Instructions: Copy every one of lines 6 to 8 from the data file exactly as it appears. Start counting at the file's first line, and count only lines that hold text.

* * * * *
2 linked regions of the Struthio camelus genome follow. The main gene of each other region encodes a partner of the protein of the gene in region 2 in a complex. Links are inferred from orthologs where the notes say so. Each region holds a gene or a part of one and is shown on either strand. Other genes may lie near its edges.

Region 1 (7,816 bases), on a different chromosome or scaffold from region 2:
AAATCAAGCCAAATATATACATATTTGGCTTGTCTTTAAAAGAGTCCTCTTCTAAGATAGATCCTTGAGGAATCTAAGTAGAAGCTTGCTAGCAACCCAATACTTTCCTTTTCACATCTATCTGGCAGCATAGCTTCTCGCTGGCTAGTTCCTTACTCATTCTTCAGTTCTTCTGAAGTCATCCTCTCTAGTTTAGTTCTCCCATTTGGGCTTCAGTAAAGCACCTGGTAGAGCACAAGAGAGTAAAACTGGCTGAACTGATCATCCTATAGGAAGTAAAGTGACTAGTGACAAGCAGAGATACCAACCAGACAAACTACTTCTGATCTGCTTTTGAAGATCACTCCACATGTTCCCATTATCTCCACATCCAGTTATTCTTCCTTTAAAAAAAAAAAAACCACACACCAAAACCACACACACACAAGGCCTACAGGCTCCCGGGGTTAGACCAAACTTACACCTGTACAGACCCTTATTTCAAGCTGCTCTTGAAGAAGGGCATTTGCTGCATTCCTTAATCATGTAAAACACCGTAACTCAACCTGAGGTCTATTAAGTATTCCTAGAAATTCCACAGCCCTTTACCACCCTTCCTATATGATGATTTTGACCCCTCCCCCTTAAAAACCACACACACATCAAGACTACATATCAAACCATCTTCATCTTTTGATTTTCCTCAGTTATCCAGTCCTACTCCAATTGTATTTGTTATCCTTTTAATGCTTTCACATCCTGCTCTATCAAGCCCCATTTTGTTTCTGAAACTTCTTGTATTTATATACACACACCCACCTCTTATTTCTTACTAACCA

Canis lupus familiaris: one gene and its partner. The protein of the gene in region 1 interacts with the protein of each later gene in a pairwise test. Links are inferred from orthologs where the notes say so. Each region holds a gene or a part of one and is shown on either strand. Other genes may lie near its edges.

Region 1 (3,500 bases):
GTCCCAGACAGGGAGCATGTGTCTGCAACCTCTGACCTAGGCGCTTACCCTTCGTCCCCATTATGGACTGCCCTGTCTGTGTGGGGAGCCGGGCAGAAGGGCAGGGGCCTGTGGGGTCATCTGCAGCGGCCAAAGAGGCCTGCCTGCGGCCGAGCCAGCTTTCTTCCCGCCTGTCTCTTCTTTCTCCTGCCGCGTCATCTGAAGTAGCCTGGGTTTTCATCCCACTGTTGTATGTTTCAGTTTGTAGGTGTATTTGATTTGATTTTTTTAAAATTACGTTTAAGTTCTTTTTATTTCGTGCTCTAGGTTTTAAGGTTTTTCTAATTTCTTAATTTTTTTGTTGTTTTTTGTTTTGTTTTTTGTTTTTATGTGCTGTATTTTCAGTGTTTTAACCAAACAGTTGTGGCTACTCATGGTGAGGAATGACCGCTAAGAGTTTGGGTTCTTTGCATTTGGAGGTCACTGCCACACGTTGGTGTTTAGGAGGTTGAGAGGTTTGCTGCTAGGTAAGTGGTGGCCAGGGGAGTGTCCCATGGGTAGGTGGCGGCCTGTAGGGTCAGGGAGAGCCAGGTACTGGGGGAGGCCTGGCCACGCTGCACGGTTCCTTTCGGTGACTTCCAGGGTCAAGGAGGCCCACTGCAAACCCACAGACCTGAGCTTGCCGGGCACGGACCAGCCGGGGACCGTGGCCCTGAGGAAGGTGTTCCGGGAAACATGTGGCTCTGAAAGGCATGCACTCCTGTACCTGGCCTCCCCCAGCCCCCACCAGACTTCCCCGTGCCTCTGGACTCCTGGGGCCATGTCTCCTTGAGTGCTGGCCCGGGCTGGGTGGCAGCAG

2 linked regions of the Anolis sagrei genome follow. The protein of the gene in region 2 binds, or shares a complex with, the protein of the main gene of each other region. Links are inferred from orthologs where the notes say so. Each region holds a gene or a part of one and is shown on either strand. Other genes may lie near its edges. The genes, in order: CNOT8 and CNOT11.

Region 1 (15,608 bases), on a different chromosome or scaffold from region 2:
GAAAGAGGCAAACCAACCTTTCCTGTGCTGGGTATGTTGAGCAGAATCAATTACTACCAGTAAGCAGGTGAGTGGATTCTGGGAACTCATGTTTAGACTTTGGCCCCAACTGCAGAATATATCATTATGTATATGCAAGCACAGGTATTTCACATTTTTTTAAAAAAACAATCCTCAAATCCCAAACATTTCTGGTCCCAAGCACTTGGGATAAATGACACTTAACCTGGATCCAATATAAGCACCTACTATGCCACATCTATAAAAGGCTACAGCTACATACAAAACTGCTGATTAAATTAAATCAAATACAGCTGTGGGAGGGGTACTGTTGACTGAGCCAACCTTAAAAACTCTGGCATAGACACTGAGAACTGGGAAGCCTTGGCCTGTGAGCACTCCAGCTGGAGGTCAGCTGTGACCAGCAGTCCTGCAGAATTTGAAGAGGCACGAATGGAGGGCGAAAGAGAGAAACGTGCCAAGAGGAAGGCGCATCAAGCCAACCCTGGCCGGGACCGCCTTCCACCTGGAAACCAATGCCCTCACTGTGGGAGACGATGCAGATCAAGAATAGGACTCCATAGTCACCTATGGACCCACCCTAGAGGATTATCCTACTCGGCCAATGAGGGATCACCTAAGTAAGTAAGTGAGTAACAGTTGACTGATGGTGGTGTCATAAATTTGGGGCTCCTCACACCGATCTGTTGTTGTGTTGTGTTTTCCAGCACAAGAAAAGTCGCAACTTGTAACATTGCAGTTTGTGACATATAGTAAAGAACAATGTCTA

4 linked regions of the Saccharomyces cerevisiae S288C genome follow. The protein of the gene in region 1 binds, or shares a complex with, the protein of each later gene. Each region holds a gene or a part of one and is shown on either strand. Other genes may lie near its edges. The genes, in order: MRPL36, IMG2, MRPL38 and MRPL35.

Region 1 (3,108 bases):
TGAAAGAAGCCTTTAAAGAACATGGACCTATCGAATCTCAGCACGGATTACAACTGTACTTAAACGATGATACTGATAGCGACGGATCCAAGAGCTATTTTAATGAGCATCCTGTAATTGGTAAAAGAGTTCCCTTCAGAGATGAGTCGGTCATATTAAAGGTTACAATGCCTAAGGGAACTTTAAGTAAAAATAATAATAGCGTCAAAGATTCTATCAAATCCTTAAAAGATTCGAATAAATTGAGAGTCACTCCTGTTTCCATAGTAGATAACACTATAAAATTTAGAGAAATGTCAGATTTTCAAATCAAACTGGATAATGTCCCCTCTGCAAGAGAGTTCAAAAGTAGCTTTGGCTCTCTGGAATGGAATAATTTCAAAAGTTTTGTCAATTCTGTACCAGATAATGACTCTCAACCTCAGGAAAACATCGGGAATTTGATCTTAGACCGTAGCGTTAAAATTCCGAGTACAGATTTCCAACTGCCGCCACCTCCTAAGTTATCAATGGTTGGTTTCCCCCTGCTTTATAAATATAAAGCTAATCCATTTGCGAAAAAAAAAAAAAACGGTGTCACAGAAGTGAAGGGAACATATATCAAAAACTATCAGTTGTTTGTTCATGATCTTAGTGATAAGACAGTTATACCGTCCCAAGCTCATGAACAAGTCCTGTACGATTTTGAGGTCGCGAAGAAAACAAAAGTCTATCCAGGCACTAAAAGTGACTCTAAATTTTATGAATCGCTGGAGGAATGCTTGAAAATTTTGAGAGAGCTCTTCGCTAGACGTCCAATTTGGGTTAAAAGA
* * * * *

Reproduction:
GTCCCAGACAGGGAGCATGTGTCTGCAACCTCTGACCTAGGCGCTTACCCTTCGTCCCCATTATGGACTGCCCTGTCTGTGTGGGGAGCCGGGCAGAAGGGCAGGGGCCTGTGGGGTCATCTGCAGCGGCCAAAGAGGCCTGCCTGCGGCCGAGCCAGCTTTCTTCCCGCCTGTCTCTTCTTTCTCCTGCCGCGTCATCTGAAGTAGCCTGGGTTTTCATCCCACTGTTGTATGTTTCAGTTTGTAGGTGTATTTGATTTGATTTTTTTAAAATTACGTTTAAGTTCTTTTTATTTCGTGCTCTAGGTTTTAAGGTTTTTCTAATTTCTTAATTTTTTTGTTGTTTTTTGTTTTGTTTTTTGTTTTTATGTGCTGTATTTTCAGTGTTTTAACCAAACAGTTGTGGCTACTCATGGTGAGGAATGACCGCTAAGAGTTTGGGTTCTTTGCATTTGGAGGTCACTGCCACACGTTGGTGTTTAGGAGGTTGAGAGGTTTGCTGCTAGGTAAGTGGTGGCCAGGGGAGTGTCCCATGGGTAGGTGGCGGCCTGTAGGGTCAGGGAGAGCCAGGTACTGGGGGAGGCCTGGCCACGCTGCACGGTTCCTTTCGGTGACTTCCAGGGTCAAGGAGGCCCACTGCAAACCCACAGACCTGAGCTTGCCGGGCACGGACCAGCCGGGGACCGTGGCCCTGAGGAAGGTGTTCCGGGAAACATGTGGCTCTGAAAGGCATGCACTCCTGTACCTGGCCTCCCCCAGCCCCCACCAGACTTCCCCGTGCCTCTGGACTCCTGGGGCCATGTCTCCTTGAGTGCTGGCCCGGGCTGGGTGGCAGCAG

2 linked regions of the Anolis sagrei genome follow. The protein of the gene in region 2 binds, or shares a complex with, the protein of the main gene of each other region. Links are inferred from orthologs where the notes say so. Each region holds a gene or a part of one and is shown on either strand. Other genes may lie near its edges. The genes, in order: CNOT8 and CNOT11.

Region 1 (15,608 bases), on a different chromosome or scaffold from region 2: